Ed Miliband has been right to concentrate on Labour’s plans to reform the economy at the Party Conference. There is growing and longer term evidence that the British economy really is broken. The prospect of our being able to revive it in its present form – so that it can provide prosperity for even the average earner let alone the lower paid – looks bleak.
- Carrying on as we are it looks as if it will take until 2020 to reach the level of GDP that the nation as a whole had in 2008.
- Carrying on as we are will mean that our economy is very unbalanced by a reliance on an uncertain financial services sector to provide our wealth.
- Carrying on as we are places us in direct and very difficult competition with the Far East who not only beat us in the competition for the economy of the 1970s but also the economy of the 1990s.
It may be possible for our current economy to successfully compete with international economies but we could probably only achieve that by cutting the living standards of the middle and the working class even further than they already have been.
If the purpose of an economy is to provide prosperity for the people that work with it, then it looks like ours is broken.
We must radically reform what wealth we make and how we make it.
Ed Miliband is not just intellectually correct to argue for a new form of capitalism, but looks to me to also be electorally correct.
People are becoming very anxious about the medium and long term economic position of their families. By the time of the next election the day to day cost of carrying on as we have been will look very high to many ordinary people.
More people are likely to see hardship as the most likely outcome of simple economic continuity.
Of course this level of economic anxiety will not make the British people revolutionaries in 2015. Their worries will make them very anxious about the future, but even if they are worried about carrying on with the economy as it is that fear will not make them want to leap into the unknown.
The necessary policies to transform our economy will have to be very clearly outlined, together with the costs and risks. By next May, with 2 years to go before the election, this will have had to move beyond slogans and a few tactical bits and pieces to a clear economic programme for Government.
This will not be a straightforward task for any political party. But for Labour there will be an additional problem.
This vision for change will be a vision of a reformed capitalism. Most of the public (and the electorate) will believe that markets will continue to distribute nearly all goods and service in our society. It is also the case that the majority will want those markets to operate with a much deeper and wider social responsibility.
But there will be a few in the Labour Party that see this economic crisis as an opportunity. For them this crisis of capitalism provides the opportunity to demonstrate that the only future for the economy is socialist. The problem with this world view is that it is not shared by the populace. Very few people in our society believe that there is another socialist way of organising an economy. There is a vanguard that sees the world that way but with one person one vote running our democracy there are few who would vote for that future.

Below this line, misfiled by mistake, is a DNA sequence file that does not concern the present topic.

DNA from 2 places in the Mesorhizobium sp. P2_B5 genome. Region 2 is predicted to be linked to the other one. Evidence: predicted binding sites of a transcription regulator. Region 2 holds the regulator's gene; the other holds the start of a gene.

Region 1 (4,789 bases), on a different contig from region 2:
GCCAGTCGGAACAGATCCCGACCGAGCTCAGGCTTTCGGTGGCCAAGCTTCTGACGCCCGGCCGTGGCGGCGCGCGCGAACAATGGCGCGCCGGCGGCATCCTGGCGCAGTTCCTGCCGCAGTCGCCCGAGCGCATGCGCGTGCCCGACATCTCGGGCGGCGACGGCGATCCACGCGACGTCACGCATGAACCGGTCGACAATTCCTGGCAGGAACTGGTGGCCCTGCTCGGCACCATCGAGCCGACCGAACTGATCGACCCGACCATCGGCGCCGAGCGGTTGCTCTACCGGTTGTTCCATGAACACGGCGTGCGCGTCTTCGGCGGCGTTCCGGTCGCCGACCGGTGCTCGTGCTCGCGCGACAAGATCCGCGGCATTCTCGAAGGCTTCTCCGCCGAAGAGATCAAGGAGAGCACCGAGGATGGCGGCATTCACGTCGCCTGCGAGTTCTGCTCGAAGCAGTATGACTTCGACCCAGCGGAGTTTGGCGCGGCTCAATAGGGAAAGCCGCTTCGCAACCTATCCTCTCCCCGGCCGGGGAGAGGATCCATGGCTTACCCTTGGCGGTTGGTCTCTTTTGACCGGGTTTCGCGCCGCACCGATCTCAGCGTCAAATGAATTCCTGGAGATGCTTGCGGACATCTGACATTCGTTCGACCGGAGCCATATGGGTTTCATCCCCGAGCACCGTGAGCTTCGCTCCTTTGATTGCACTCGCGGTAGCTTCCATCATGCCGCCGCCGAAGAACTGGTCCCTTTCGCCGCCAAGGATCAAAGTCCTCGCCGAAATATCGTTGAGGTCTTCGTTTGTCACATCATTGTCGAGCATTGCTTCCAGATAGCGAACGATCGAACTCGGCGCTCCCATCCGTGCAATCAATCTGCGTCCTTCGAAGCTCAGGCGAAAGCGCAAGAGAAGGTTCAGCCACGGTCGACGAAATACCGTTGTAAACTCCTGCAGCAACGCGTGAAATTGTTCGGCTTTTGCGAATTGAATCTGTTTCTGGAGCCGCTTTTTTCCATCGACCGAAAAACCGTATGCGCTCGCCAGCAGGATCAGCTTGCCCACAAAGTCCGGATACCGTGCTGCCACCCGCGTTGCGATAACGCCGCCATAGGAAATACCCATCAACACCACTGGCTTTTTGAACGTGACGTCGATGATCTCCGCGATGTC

Historically it has been the Labour Party that has made the case for kinder reformed capitalism – and that will be their task again. To achieve this will not be easy but given the high level of daily economic anxiety experienced by most people this is the territory within which political leadership should operate.
It will be hard – but it is the right area.
These new economic policies will have to work alongside new Labour Party policies about government and the state. For the Labour Party itself, and in the way in which it is viewed by the electorate, there is a close relationship between a Labour policy for a new economy and a policy for a new state. One of the political points for the Labour Party that is not true for the Conservatives is that the state is an important vehicle for regenerating any new economy.
This means that if you want to create a new economy you will need a new state to do it. The way governments have tried to do this in the past have failed.
There was clear example yesterday when the Leader of the Opposition announced a new vocational qualification for the 50% of young people that do not go to university. This is an intervention that only the state can make. Private and public employers have to recognise the currency of a qualification but the state needs to develop it.
If we are developing a new economy we will need a new education and training system. The old education and training system has intrinsically been a part of the old economy.
And whilst the British state cannot make an economy it is clear from every economy in the world that the state and the way in which it operates will have a big impact upon how that economy works.
It will be this argument for a new radical economy which will overcome the inherent conservatism of much of the Labour Party when it comes to reforming the state.
The conservatives in the Labour Party who have wanted to hold public service still and frozen in the past will, if we are to have a new economy, be swept away.
In a straightforward way the state represents about 40% of GDP. It is not conceivable that while the 60% of the economy that is private is shaped into something very new the 40% that is public stays the same.
Any policy at the next election that suggested that we are a radical party in our dealings with the private sector but conservative when it comes to the public sector would be laughed out of the ballot box.
So for the first time in a few years there is a prospect of the Labour Party coming up with radical policies for the reform of the state and public services.
Including of course the NHS.
This will be an interesting couple of years.